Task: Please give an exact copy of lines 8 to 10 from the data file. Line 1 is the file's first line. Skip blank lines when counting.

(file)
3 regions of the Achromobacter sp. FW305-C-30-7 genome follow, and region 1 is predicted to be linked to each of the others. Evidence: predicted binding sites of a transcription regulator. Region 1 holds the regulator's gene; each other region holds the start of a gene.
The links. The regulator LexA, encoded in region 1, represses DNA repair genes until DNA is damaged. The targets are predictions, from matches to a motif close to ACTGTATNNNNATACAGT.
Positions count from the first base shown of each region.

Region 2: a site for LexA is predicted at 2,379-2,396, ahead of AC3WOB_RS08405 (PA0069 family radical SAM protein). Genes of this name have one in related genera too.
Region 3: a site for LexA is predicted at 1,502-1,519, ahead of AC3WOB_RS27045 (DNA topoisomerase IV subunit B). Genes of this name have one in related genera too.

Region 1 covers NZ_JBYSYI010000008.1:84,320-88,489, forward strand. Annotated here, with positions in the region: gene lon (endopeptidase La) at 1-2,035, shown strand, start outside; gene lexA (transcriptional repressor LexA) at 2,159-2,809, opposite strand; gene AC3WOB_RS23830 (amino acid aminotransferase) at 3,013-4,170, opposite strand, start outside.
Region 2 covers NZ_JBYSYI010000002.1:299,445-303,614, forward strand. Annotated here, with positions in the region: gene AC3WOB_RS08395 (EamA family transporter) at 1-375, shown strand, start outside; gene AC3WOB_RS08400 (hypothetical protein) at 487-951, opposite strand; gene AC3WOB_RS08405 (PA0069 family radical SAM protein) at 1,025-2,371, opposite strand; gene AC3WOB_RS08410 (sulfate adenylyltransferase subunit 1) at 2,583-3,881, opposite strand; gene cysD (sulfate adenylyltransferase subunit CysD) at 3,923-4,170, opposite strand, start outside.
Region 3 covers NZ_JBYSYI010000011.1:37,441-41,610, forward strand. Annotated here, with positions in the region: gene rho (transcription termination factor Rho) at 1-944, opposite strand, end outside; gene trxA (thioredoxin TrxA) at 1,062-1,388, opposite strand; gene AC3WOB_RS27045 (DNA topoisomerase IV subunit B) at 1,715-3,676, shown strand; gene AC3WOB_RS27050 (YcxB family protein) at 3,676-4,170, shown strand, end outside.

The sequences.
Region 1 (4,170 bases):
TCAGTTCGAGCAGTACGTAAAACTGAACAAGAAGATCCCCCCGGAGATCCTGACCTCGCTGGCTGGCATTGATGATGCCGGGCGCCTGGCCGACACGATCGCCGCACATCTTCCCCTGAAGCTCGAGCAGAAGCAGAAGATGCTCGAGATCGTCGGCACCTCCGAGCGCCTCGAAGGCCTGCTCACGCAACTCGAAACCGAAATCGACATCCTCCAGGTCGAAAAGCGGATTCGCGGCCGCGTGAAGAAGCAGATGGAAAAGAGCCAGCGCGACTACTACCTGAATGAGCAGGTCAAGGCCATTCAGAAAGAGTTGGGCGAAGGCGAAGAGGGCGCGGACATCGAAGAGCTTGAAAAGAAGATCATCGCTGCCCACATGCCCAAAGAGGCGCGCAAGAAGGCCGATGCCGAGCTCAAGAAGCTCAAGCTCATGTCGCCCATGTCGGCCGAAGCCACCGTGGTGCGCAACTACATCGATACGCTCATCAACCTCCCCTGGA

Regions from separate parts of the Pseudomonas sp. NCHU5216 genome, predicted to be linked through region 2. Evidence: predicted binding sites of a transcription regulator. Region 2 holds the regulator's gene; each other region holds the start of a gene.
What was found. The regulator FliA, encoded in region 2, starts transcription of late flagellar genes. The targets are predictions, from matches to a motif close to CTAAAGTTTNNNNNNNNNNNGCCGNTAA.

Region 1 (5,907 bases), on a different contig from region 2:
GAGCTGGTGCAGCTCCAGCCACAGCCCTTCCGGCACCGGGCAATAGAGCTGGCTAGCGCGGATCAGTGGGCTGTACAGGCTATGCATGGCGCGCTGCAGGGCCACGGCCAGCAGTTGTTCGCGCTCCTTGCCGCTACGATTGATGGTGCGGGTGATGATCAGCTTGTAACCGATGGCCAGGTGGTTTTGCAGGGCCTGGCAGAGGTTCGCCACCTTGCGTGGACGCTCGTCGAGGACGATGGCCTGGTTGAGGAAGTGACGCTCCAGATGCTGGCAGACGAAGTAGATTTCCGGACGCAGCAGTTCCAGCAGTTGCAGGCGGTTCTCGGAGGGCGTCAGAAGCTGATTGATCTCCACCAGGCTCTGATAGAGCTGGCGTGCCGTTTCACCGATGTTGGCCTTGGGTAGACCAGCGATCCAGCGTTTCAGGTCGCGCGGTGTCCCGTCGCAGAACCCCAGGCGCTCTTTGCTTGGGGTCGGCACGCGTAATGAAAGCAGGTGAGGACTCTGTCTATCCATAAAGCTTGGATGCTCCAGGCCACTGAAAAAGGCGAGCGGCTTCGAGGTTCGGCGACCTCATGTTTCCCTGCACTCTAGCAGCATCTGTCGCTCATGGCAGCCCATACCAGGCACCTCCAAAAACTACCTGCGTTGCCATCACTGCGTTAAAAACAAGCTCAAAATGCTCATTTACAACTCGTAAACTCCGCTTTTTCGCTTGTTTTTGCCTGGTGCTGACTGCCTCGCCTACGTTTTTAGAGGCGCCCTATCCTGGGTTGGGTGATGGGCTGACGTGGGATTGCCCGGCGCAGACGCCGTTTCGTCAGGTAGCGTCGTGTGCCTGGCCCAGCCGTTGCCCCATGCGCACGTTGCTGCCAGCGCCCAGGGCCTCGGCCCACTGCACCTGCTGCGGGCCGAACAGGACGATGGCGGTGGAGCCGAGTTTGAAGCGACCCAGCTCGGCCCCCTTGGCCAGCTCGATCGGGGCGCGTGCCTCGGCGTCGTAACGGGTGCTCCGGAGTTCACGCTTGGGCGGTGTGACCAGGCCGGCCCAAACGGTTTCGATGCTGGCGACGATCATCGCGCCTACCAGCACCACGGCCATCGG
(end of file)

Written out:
Region 3 covers NZ_JBYSYI010000011.1:37,441-41,610, forward strand. Annotated here, with positions in the region: gene rho (transcription termination factor Rho) at 1-944, opposite strand, end outside; gene trxA (thioredoxin TrxA) at 1,062-1,388, opposite strand; gene AC3WOB_RS27045 (DNA topoisomerase IV subunit B) at 1,715-3,676, shown strand; gene AC3WOB_RS27050 (YcxB family protein) at 3,676-4,170, shown strand, end outside.

The sequences.
Region 1 (4,170 bases):